Markets and Prices
Fear, Loathing and Opportunity: How Crypto Traders Are Handling the Drop
The last 24 hours have been the worst the cryptocurrency markets have seen since the 24 hours prior. Things have been looking grim for weeks in fact, but on Nov. 19 the situation went from bad to critical as BTC fell below $4,500, dragging the rest of the market down with it. While some investors used this latest blow to bow out, others have used it as an opportunity to re-up on cheap coins.
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Mind the Drop
There’s rarely a dull day in cryptocurrency, but Nov. 19 will go down as a particularly memorable one, albeit for all the wrong reasons. Plummeting crypto prices, on top of a week of plummeting crypto prices, have left many traders in despair and others vowing to rage quit. So somber is the mood that the normally morbid humor that accompanies a price drop has been largely absent from crypto Twitter.
“Now is the time for compassion, patience, respect,” tweeted Andreas Antonopoulos. “Lots of people have lost lots of money recently and it is not helpful to make empty promises, share shitty memes, or criticize others’ choices.”
Today for the first time in this bear market I saw people capitulate, throw in the towel, ridicule this movement and the technology and vow never to touch Crypto again. Even the bravest went quiet…
— Ran NeuNer (@cryptomanran) November 19, 2018
On 4chan’s /biz/ messageboard, the atmosphere was equally downbeat. “That’s it, I sold,” conceded one poster, accompanied by an image of weed-smoking Elon Musk photoshopped to resemble Brendan Fraser being justed. “I’m free. I’m finally free from this fucking hell of scammers … It was fun and games for a while, but now it’s just a cruel sick joke. I bought [BTC] at 15K. No human can look at their money disappear before their very eyes and not be bothered. You know we’re going to 3K, right?… Let’s all stop pretending that this is gonna be anything but a bear market until 2020.”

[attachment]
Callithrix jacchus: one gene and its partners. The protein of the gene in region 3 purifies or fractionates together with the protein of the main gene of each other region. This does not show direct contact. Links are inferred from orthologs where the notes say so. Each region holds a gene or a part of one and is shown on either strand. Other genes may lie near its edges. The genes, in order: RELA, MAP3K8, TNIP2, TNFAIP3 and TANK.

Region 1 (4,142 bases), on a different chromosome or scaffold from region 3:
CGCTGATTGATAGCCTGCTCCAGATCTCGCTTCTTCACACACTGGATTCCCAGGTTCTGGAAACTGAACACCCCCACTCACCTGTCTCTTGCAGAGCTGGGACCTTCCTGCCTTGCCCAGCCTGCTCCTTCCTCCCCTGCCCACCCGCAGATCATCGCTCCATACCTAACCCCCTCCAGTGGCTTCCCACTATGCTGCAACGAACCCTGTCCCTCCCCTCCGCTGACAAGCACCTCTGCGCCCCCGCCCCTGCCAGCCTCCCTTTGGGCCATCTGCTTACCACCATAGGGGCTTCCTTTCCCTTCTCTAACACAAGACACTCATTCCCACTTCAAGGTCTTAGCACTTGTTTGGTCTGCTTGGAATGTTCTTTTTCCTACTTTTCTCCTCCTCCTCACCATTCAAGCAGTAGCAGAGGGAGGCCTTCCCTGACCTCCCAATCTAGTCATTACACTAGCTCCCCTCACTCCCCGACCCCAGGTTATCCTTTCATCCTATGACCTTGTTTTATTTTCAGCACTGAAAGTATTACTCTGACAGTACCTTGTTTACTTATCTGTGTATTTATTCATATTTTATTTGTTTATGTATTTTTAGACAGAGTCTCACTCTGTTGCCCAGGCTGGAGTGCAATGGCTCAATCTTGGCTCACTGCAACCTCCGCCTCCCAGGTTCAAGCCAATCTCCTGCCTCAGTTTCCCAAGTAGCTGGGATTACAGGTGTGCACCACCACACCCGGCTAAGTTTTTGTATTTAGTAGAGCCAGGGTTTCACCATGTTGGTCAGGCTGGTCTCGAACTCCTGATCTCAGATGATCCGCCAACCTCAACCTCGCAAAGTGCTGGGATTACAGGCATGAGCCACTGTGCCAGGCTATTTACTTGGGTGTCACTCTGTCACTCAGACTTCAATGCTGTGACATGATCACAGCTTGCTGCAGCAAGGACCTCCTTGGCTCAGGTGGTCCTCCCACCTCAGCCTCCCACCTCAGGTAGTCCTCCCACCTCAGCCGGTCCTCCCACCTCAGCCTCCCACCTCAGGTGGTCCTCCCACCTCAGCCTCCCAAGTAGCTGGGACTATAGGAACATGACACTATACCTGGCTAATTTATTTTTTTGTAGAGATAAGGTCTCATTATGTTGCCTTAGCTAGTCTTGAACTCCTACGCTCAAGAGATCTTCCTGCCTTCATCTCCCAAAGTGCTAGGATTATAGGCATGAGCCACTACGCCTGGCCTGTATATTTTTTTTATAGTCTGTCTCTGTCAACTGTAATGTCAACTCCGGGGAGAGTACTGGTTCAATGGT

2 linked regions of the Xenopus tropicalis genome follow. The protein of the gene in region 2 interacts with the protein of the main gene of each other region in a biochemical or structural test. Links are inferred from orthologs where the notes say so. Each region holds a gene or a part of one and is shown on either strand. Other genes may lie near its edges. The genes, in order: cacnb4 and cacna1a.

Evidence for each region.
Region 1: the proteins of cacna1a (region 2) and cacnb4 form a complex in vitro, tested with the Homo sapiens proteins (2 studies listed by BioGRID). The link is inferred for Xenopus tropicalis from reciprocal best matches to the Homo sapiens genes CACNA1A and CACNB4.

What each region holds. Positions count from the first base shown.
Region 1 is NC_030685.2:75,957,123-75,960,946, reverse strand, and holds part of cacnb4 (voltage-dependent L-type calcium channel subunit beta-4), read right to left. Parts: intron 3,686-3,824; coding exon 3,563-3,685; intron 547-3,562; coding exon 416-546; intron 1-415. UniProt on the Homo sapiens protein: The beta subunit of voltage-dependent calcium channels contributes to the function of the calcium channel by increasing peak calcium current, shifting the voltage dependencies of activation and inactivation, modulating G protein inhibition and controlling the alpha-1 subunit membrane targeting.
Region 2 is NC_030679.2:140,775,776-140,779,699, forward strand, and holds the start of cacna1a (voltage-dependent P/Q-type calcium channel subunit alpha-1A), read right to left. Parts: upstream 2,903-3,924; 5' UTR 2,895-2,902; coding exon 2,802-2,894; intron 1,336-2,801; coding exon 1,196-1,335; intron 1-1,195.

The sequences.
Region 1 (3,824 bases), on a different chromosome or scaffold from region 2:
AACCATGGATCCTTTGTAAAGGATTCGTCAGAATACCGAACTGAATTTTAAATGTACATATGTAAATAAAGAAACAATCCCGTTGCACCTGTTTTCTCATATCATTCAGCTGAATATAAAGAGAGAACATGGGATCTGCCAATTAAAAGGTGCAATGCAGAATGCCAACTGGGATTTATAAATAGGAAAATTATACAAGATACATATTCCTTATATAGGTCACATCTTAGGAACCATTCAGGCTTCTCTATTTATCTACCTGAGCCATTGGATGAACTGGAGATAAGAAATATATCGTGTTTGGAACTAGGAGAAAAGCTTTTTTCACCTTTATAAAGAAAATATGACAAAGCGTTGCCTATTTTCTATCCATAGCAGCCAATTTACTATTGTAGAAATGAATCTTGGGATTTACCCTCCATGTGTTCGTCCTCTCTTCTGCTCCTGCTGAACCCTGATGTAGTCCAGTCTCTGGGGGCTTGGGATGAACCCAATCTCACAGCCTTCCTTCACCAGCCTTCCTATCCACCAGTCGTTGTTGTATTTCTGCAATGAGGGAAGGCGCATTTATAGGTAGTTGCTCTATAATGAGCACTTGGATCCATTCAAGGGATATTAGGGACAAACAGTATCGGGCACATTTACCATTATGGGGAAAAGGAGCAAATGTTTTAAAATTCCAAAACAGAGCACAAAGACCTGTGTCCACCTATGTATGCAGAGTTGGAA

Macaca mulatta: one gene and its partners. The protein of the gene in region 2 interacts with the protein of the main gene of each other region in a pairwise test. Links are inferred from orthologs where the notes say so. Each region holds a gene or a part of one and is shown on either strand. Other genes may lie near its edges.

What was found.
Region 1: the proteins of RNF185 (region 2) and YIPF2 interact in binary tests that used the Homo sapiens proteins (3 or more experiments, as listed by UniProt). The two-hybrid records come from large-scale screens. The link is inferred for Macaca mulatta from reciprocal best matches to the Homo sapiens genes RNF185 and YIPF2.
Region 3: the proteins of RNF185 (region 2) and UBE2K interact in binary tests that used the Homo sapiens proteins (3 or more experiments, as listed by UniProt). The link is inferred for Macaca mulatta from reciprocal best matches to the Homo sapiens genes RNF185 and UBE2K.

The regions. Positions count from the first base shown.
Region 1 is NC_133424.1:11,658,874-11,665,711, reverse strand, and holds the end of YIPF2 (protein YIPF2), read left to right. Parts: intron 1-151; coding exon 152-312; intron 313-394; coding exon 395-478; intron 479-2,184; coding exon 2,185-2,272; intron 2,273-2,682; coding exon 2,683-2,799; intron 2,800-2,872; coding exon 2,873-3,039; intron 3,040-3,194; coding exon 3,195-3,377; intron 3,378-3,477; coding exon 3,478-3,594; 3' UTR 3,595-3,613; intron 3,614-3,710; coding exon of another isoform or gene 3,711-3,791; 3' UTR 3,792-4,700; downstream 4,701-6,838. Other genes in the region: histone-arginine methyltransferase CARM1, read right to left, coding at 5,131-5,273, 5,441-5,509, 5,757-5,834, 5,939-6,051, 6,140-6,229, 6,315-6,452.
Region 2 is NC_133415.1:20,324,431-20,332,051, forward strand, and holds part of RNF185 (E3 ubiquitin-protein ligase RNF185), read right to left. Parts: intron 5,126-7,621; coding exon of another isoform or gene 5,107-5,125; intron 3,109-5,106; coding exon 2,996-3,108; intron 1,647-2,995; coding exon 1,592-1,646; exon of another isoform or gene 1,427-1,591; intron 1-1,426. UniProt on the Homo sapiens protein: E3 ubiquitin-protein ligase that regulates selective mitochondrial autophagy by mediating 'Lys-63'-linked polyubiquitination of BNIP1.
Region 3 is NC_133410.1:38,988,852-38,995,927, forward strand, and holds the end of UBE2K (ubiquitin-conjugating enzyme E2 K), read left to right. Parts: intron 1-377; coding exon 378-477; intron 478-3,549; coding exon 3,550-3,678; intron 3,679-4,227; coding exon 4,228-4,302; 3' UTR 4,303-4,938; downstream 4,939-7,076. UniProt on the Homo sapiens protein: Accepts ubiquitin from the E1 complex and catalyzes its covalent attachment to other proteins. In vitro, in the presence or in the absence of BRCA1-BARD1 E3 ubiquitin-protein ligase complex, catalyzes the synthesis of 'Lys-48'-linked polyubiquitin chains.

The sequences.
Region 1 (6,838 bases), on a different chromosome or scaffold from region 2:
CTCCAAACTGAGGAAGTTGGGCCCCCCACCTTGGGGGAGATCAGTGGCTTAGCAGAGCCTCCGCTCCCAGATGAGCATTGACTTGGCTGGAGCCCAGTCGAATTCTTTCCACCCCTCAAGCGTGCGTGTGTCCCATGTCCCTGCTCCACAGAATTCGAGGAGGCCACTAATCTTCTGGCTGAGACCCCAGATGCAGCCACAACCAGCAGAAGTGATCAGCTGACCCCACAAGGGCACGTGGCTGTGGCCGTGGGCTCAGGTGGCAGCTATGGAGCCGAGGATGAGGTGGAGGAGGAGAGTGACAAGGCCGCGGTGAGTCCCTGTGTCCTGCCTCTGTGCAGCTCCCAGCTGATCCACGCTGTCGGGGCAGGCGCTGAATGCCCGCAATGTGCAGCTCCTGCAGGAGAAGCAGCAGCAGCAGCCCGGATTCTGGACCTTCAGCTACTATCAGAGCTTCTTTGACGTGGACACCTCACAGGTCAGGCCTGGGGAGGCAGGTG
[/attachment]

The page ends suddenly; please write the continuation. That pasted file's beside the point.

One Man’s Fear Is Another’s Opportunity
People respond very differently in times of crisis. For those who missed out on buying bitcoin during last year’s bull run, now blessed with fiat currency sitting on the sidelines, today has been most serendipitous.
“I’ve transferred 100 now for bitty,” read the message I awoke to from a friend. “If it goes down I’ll pick a tiny bit more up, if not, at least I got a wee bit at a decent price.” I duly hooked her up with BTC, and true to her word, she messaged later to say “I transferred another 100 … bitty is having a dip again.”
How many more dips bitcoin can endure before it finally bottoms out is anyone’s guess. What can be said with confidence is that sub-$4.5K BTC is an attractive proposition for investors who thought this day would never come. While some members of crypto Twitter sought “the best capitulation tweet” (and found no shortage of candidates), more sanguine heads have urged delicacy. The majority of cryptocurrency traders had the perspicacity not to invest more than they could afford to lose. For those who got greedy, however, the current market has brought nothing but pain and regret.
There are also those whose very jobs could be at stake should assets such as ethereum fail to recover. One ICO that raised funds in 2018 and elected to keep its war chest in ETH has conceded it will struggle to cover its payroll should current prices persist for another two months. Despite conceding that his job may be at risk, an employee told news.Bitcoin.com “this is Wall Street crash ’87 for the modern age. It’s actually extremely exciting.” Few would dispute that assessment but they would welcome some respite from a year that started with a roar only to finish on a whimper.
sending hugs to *everyone* in the crypto community. we're all learning something valuable this week about investors and speculators. hoping this marks the start of a broader culture shift for our nascent industry.
let's hit restart. pic.twitter.com/7RbbA4kyi2
— Meltem Demirors (@Melt_Dem) November 19, 2018
Where do you think the cryptocurrency market goes from here? Let us know in the comments section below.
Images courtesy of Shutterstock and Twitter.
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